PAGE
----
It’s feared this year’s Mississippi River flooding in the Quad Cities is damaging the population of freshwater mussels.
About a half-million mussels were relocated to existing upstream mussel beds before construction started on the new Interstate 74 bridge between Bettendorf and Moline. Now, biologist Kraig McPeek at the U.S. Fish and Wildlife Service says as the water rose, the current got faster and stronger.
“Mussels tend to congregate and create mussel beds in areas that are protected from some of the more significant flows,” McPeek says. “In those areas, your sheer force, that area right between where the water meets the mussel or meets the river bed, that sheer force is low enough that they can hold themselves in position but some absolutely get displaced.”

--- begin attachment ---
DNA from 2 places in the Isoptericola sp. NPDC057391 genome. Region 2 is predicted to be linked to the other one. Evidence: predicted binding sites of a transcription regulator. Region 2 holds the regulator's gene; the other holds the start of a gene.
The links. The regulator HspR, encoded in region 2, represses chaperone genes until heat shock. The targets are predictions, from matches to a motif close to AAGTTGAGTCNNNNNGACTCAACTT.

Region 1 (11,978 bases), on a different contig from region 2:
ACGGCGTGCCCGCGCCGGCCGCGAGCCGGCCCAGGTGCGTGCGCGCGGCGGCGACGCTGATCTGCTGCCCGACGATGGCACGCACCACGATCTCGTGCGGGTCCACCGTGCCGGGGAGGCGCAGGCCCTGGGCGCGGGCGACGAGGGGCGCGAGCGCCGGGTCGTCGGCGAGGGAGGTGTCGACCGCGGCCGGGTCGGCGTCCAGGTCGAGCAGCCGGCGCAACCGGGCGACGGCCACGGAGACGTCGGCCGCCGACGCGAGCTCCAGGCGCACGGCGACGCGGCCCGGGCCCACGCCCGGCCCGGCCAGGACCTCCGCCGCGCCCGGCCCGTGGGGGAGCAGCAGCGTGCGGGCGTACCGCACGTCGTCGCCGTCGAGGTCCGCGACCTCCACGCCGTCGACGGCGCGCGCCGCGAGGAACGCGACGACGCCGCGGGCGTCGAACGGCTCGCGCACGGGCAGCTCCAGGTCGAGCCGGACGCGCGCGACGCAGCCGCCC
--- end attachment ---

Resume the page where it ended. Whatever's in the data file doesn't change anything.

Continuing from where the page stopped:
The relocation plan includes monitoring the mussels for ten years. The first “checkup” more than a year ago showed no major problems with their new home. Besides unpredictable weather and stream flows, McPeek says plans change with any construction project as big as the new I-74 bridge.
“I know there are changes ongoing and we’re in communication with the DOTs and any of those changes,” McPeek says, “and certainly we would consider impacts to freshwater mussels and make sure that the laws are followed and that any best management practices or conservation plans that could be implemented would be.”
McPeek says the continued flooding made it too dangerous to check up on the mussels this year, but divers should be able to conduct more monitoring next spring and into the summer.
(By Michelle O’Neill, WVIK, Rock Island)